Director Norman Jewison loved Nelson in “Rose Marie”
Editor’s Note: The following article originally appeared in the December 1999/January 2000 issue of Venice Magazine.
Norman Jewison was born July 21, 1926 in Toronto, Ontario, Canada. The son of a shopkeeper, Jewison got his BA at Victoria College, University of Toronto, and after moving to London, where he wrote scripts and acted for the BBC, he returned to Toronto and directed live TV shows for the Canadian Broadcasting Corporation(1952-1958), then musicals and variety in New York (including much-heralded specials for Harry Belafonte and Judy Garland), before embarking on a film career.
Jewison’s initial offerings were harmless pieces of fluff like Forty Pounds of Trouble (1963), The Thrill of It All (1963), Send Me No Flowers (1964) and The Art of Love (1965). Suddenly in late 1965, the 39 year-old director decided to get serious, replacing the legendary Sam Peckinpah on the dynamite Steve McQueen vehicle The Cincinnati Kid, the story of an itinerant poker player in New Orleans. Jewison’s work kept growing from there. He followed Kid with the political satire The Russians Are Coming! The Russians Are Coming! in 1966, then made what some consider still to be his finest film.
In 1967 the United States was a very different place than it is today. No other film captured this quicksilver moment in time better than In the Heat of the Night, the story of a Philadelphia detective (Sidney Poitier) reluctantly recruited by a redneck southern sheriff (Rod Steiger, Oscar-winner) to aid him in a murder investigation. The film broke more racial and social taboos than can be listed here, and ushered in a new genre in American film, one where African-Americans took center stage, where black was beautiful. Although it helped give birth to the blaxploitation genre of the 70’s (which many critics revere), In the Heat of the Night’s influence can also be felt in the films of Spike Lee, and many other filmmakers who, over the past 30 years, have dealt with race, culture clash, and the socioeconomic realities which create an underclass in our society. It also spawned a highly-successful TV series, and won five Oscars, including Best Picture.
Jewison followed this landmark film with another classic, The Thomas Crown Affair (1968), again starring McQueen, this time with Faye Dunaway as his love interest. Gaily, Gaily (1969) was writer Ben Hecht’s story of his apprenticeship on a Chicago newspaper. Jewison then brought two landmark Broadway musicals to the screen: Fiddler on the Roof (1971) and Jesus Christ Superstar (1973), scoring big hits with both. These were followed by the science-fiction classic Rollerball (1975), starring James Caan, and the fictionalized Jimmy Hoffa biopic F.I.S.T. (1977), starring Sylvester Stallone and written by a first-time screenwriter named Joe Eszterhas. Jewison next helmed two scripts written by another young tyke named Barry Levinson (and his then-wife Valerie Curtin):…And Justice for All (1979) with Al Pacino, and Best Friends (1982) with Burt Reynolds and Goldie Hawn.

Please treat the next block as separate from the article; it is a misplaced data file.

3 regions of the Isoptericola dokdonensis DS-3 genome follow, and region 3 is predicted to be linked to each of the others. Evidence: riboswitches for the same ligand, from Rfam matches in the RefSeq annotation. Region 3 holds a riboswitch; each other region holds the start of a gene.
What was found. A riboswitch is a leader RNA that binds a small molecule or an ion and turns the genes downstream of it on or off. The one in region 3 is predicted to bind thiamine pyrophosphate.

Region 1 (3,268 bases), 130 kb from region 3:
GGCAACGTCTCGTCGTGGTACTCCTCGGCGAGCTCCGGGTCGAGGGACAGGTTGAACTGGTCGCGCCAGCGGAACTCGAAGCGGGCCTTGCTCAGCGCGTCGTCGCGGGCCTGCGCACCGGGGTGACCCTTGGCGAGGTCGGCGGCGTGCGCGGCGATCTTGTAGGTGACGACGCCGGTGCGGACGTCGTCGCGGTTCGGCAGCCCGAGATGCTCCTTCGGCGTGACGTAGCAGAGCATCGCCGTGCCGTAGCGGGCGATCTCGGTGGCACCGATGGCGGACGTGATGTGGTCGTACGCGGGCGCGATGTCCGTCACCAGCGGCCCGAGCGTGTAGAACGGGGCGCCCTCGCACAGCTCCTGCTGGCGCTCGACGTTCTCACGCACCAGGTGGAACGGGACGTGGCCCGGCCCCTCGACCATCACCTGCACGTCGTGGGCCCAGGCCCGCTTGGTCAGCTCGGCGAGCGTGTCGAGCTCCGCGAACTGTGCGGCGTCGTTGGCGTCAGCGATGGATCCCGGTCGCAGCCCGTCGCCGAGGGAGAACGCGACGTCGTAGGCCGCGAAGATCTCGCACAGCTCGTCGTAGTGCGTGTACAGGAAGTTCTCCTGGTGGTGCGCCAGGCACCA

Jewison scored another breakthrough when he dealt with the race card once again, bringing Charles Fuller’s A Soldier’s Play to the screen as A Soldier’s Story (1984). Starring Howard E. Rollins, Jr. (who also played the Poitier role in the TV series of In the Heat of the Night) as a black army officer investigating the murder of a sadistic sergeant at the tail end of WW II. It co-starred many new faces, including Robert Townsend, David Alan Grier, and this kid named Denzel Washington in a pivotal role. We’ll come back to him later…
Jewison brought another play to the screen brilliantly with Agnes of God in 1985, followed by another triumph with the romantic comedy Moonstruck in 1987, an Oscar winner for Best Actress (Cher), supporting actress (Olympia Dukakis) and screenplay (John Patrick Shanley). Next came In Country (1989), a post-Vietnam drama starring Bruce Willis and Emily Lloyd, another play adaptation in 1991 with Other People’s Money, starring Danny de Vito, the romantic comedy Only You (1994) with Marisa Tomei and Robert Downey, Jr., and the fantasy Bogus (1996) with Whoopi Goldberg and Gerard Depardieu.
1999 brings Jewison full circle, completing his film trilogy about race in America. The Hurricane stars that kid Washington we mentioned earlier, in the true story of former boxing champ Rubin “Hurricane” Carter, who was wrongly convicted on a trumped-up murder charge, and served more than 30 years in prison. The Hurricane marks a welcome return to the cinema of social consciousness that Jewison helped give birth to 33 years ago. The story is so fantastic, it’s almost hard to believe that such a miscarriage of justice occurred not only in this country, but in this day and age. Denzel Washington delivers his finest performance to date as Rubin Carter.
Was there one film that really grabbed you as a kid, where you said “This is for me”?
Well, I started in the theater, as an actor, then got into live television with the BBC in London, so television was like a miracle to me. But when I was a kid, I used to go to the movies for 10 cents on Saturday, then I’d act out the whole movie for a penny! (laughs) I guess it was an obsession with storytelling. I remember Gunga Din as one of the great movies for me. And I also remember Rosemarie, with Nelson Eddy playing a Mountie! I thought that was so romantic and wonderful! I guess we’re all searching for those things that touch us. As you get older, you get a little more particular. I think directors are a little like orchestra conductors. We get better as we get older, as long as you still have all your marbles and are still committed. But I don’t know if they believe that in Hollywood. (laughs)
March 19, 2008 @ 9:01 am